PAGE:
Trimmed to 50 overs per side, and with fielding restrictions in place for the first 15 overs - when only two fielders are allowed outside the 30 yard circle - the new-look competition ought to enliven tactics and, especially in the wake of Sri Lanka's bold approach, offer fresh challenges to batsmen and bowlers alike.
By winning the World Cup, Sri Lanka showed just what can be achieved by batsmen prepared to keep taking risks. Their performance gave many the impression that this was a new form of the one-day game when in fact it has been played by England in Australia ever since 1982, and the Sunday League flirted with its charms a few seasons ago.
In fact, almost a decade before his ambition to be a selector Ian Botham carved himself a niche as a peerless pinch hitter for England, when he flayed many an opening bowler during the Perth Challenge and World Series of 1986-87. With this summer's six one-day internationals being played under the same rules, the experiments must start soon.
What the latest changes have done is to revolutionise the start of an innings, which conventionally - at least in England - was used to build a solid foundation for the frenzied thrash of the final 10 overs. What the more audacious sides have done is turn the game on its head, making exceptional scores of 270 or more seem commonplace by bookending the innings with ferocious hitting.
What Illingworth and his selectors must do is encourage batsmen like Alistair Brown and Adam Hollioke of Surrey, who play Hampshire at the Oval, to use the formidable striking skills up the order and use them for England. It is a role in which Nottinghamshire's Paul Johnson has regularly excelled, and one which judging by his continued non-selection for his country, one of which the selectors have been terminally unaware.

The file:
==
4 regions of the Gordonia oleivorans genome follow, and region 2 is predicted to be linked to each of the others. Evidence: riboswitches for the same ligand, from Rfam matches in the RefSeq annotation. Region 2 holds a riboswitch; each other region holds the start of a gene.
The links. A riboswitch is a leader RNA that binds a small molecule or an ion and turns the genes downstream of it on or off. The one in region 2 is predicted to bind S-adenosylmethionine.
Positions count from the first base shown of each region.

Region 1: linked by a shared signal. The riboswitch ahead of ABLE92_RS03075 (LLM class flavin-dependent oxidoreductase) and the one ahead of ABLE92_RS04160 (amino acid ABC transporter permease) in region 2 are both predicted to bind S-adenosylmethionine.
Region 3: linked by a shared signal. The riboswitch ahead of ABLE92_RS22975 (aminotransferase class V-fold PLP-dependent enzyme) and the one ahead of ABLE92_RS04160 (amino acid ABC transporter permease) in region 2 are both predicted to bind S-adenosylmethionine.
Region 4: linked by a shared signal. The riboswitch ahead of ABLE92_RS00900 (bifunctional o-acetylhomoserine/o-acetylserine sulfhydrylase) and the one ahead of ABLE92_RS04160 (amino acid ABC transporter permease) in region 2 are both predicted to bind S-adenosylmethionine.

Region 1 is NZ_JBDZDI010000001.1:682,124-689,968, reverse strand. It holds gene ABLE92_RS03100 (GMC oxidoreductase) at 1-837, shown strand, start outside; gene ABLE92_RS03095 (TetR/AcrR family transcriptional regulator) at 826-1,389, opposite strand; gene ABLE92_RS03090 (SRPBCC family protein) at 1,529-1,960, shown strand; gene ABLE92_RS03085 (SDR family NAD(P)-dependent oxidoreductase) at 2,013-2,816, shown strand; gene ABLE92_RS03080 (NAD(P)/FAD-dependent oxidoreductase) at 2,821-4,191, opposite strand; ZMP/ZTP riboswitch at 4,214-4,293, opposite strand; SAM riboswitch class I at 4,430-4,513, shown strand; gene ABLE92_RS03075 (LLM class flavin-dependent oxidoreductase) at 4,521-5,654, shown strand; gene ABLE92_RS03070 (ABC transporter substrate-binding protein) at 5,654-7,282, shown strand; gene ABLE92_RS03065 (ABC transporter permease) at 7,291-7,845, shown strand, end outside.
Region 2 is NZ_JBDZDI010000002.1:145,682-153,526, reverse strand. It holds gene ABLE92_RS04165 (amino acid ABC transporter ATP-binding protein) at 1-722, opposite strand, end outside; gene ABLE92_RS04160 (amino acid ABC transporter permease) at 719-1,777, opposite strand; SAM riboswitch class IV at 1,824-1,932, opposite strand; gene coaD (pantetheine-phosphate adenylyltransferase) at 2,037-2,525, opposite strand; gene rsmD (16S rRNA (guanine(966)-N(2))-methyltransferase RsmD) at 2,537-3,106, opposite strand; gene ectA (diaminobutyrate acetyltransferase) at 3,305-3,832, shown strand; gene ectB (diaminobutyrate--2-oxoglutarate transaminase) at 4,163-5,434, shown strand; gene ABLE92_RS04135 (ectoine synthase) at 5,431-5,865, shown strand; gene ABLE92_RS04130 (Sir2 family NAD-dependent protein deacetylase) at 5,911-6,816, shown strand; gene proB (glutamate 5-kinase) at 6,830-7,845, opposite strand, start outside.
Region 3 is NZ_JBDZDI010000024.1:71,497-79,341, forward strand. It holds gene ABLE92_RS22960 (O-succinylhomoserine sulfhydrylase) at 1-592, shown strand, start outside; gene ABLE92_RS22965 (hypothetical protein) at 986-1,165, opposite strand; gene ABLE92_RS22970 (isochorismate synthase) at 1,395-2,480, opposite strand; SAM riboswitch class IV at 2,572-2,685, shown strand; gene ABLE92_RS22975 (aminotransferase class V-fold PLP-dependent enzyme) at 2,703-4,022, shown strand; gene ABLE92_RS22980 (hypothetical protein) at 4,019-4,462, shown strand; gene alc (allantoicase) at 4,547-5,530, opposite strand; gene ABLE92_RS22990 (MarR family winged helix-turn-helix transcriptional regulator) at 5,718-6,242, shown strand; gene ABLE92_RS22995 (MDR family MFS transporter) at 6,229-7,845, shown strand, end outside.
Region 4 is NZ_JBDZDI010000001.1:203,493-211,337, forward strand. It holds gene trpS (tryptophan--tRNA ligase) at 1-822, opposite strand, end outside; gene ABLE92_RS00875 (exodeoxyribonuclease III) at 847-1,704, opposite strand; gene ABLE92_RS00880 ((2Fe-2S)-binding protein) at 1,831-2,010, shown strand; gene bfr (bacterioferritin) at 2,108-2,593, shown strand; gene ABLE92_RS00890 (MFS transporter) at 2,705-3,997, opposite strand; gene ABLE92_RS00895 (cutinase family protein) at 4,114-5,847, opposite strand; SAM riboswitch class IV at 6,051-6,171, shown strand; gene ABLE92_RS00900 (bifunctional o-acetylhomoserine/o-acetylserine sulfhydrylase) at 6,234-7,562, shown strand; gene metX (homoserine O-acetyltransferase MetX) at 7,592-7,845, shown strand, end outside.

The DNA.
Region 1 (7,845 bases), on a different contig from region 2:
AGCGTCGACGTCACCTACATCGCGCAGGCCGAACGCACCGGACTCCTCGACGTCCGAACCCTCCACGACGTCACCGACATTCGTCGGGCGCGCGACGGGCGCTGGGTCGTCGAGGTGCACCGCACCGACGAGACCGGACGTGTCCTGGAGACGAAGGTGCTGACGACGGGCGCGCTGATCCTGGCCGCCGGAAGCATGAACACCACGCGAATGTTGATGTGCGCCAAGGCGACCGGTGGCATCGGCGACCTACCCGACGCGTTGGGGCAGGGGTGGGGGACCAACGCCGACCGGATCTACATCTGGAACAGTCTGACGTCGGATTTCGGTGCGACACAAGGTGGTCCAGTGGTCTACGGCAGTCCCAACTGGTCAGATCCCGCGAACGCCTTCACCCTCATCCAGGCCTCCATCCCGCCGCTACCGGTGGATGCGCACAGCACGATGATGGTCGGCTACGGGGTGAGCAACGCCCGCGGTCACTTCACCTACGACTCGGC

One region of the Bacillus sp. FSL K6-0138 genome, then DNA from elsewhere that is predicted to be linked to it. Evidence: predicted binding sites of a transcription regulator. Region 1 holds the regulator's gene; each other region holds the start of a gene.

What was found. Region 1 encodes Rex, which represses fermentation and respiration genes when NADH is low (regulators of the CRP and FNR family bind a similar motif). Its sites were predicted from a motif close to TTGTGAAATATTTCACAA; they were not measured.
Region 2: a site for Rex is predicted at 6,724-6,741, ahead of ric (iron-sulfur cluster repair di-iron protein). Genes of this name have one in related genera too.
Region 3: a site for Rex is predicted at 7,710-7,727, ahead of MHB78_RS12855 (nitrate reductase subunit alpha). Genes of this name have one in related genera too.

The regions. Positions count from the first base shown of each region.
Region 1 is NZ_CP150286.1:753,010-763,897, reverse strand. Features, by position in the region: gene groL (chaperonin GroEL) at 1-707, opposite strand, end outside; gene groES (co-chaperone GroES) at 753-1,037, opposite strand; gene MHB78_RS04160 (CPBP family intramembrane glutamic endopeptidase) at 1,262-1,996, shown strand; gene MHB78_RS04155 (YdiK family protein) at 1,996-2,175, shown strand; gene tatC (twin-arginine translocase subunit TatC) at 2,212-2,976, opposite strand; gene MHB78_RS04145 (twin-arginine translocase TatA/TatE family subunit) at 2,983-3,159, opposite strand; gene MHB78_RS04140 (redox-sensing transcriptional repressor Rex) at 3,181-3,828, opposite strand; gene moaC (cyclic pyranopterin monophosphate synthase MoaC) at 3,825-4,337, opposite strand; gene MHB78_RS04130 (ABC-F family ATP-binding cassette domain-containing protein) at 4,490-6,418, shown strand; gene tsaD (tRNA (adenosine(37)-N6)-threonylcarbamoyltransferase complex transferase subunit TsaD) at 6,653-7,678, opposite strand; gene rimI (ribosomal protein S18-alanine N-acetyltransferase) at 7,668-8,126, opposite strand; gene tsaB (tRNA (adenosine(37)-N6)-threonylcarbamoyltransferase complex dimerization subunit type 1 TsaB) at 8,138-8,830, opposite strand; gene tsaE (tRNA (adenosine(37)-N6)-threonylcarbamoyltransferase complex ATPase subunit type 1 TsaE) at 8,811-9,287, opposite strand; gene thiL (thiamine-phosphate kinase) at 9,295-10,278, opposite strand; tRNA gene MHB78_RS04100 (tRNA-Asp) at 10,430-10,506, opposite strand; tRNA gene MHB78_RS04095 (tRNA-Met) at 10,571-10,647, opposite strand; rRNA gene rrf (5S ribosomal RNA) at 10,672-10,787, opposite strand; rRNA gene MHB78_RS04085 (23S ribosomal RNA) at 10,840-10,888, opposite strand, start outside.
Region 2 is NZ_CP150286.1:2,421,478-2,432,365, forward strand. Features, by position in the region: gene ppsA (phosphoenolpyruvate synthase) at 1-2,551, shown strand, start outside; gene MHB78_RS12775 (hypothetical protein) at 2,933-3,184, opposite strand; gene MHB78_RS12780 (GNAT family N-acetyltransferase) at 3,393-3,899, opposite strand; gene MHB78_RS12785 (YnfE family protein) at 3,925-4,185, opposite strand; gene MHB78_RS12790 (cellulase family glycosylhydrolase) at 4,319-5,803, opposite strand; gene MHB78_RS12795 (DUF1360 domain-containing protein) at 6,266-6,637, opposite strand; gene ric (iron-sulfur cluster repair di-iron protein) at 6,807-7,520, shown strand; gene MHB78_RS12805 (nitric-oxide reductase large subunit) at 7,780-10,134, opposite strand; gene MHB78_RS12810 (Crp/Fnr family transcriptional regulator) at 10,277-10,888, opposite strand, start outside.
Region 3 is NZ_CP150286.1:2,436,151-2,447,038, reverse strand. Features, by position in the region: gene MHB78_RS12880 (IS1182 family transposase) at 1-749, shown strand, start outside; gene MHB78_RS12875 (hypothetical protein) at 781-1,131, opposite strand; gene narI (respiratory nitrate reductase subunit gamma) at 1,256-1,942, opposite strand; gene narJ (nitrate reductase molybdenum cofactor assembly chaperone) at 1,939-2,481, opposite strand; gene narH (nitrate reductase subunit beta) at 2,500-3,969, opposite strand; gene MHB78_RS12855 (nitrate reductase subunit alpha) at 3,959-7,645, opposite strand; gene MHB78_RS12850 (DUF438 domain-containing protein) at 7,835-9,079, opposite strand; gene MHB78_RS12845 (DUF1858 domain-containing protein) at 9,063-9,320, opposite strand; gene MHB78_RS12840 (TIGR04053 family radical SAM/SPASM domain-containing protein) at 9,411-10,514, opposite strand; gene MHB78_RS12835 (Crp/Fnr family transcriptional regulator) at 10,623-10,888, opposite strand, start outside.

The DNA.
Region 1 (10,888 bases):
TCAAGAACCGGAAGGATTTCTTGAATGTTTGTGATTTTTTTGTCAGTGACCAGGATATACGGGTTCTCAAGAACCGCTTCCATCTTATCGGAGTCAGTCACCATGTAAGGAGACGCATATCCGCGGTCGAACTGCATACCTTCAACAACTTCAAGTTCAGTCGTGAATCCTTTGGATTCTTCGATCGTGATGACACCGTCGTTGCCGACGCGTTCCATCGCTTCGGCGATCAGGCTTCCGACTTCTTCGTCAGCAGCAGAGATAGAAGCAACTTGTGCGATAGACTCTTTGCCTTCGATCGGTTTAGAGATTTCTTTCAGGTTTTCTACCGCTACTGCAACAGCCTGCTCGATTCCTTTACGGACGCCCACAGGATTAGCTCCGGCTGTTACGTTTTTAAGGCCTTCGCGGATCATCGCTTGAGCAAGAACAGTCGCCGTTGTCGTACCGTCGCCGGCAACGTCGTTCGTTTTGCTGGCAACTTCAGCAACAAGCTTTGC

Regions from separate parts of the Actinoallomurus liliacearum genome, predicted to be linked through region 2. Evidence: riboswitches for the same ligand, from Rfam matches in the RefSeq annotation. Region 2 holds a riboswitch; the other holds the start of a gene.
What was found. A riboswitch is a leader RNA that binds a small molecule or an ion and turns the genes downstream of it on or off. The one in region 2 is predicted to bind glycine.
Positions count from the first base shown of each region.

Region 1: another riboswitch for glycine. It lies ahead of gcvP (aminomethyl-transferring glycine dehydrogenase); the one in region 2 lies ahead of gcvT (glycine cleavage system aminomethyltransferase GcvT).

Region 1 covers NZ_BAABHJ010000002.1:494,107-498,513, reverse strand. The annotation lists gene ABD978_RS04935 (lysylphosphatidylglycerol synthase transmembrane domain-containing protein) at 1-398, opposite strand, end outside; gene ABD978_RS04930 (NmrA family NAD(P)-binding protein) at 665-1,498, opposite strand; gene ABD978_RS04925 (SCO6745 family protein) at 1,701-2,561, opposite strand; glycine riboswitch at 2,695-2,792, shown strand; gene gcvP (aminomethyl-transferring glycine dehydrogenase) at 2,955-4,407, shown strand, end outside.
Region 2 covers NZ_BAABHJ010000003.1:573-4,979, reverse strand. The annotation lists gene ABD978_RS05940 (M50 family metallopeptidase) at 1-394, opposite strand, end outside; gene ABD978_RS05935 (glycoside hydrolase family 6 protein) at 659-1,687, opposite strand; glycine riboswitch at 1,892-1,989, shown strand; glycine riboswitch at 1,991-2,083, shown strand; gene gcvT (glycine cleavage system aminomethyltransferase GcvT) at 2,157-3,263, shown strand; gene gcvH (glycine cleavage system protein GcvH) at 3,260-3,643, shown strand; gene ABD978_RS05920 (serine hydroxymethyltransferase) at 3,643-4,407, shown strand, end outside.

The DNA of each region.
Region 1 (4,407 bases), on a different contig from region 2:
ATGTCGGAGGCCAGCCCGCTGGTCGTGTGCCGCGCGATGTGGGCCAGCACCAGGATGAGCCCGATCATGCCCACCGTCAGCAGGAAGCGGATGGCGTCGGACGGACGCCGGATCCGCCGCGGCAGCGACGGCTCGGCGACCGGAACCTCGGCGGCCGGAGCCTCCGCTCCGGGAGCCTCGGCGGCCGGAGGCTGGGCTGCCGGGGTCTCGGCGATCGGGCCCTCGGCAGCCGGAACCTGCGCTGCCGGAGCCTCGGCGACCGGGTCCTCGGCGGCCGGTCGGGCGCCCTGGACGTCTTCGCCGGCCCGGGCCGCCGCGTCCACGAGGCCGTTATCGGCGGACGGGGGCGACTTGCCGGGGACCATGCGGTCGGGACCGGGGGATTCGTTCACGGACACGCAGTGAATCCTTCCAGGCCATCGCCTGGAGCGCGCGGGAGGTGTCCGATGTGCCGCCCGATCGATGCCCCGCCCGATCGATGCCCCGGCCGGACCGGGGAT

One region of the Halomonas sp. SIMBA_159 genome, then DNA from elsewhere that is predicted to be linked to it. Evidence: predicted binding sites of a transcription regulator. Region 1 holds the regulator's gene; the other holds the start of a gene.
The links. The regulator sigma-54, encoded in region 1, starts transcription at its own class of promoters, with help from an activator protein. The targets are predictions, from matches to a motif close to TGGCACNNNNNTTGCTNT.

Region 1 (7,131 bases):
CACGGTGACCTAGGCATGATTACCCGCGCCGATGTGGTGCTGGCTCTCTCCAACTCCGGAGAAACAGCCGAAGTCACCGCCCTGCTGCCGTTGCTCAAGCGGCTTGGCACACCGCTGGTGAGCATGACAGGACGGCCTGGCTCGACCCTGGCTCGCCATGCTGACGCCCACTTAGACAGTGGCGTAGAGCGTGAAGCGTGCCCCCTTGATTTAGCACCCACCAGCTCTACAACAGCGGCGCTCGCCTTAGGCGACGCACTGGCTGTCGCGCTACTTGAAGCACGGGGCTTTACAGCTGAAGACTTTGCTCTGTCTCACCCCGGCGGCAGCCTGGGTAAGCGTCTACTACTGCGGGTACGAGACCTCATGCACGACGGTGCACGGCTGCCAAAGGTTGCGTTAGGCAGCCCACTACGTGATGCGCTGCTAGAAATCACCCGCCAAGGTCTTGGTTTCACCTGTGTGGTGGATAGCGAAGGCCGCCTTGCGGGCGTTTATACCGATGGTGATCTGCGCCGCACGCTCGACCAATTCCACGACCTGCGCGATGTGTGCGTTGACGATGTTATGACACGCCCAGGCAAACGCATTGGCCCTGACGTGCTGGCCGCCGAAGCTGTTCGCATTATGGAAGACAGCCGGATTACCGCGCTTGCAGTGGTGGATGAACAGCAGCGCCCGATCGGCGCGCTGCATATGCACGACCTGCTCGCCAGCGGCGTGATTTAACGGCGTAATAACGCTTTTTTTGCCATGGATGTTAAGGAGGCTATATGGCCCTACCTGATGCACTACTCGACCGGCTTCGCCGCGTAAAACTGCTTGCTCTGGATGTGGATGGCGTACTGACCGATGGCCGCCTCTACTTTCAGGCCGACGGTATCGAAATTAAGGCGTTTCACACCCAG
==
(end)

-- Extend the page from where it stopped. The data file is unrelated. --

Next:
However, whether or not the same kind of scores are possible on English pitches, which are not quite so dismissive of seam bowlers as their India and Pakistan counterparts, remains to be seen, although the limitation to five fielders on the leg-side, will hinder the attempts of off-spin bowlers to keep the runs down by firing the ball at leg-stump.
A fired-up Phillip DeFreitas is what Derbyshire hope they will see against Durham at Chesterfield. The World Cup all-rounder missed the opening first- class fixture at Fenner's following an elbow operation but is now fit to form a three-pronged pace attack alongside his England colleagues Devon Malcolm and Dominic Cork.
England hopeful Richard Johnson is included in the Middlesex side to face Somerset at Lord's after recovering from a shoulder strain.
Worcestershire's former England paceman Phil Newport is likely to miss the whole of the county's zonal programme because of a back injury sustained during a pre-season tour of Barbados.
Lancashire will give fitness tests to their World Cup pair Peter Martin and Neil Fairbrother before beginning their defence of the Cup against the Minor Counties at Old Trafford.
Martin hurt his right shoulder in the 40-over friendly against Yorkshire on Sunday, while Fairbrother is two games into a comeback from his latest hamstring injury.
The New Zealander Chris Cairns has been included in Nottinghamshire's squad for their game against Yorkshire, even though it could stir up trouble with his national officials. The all-rounder pulled out of New Zealand's tour of the West Indies because of a side strain. He is keen to play as a specialist batsman.Reuse content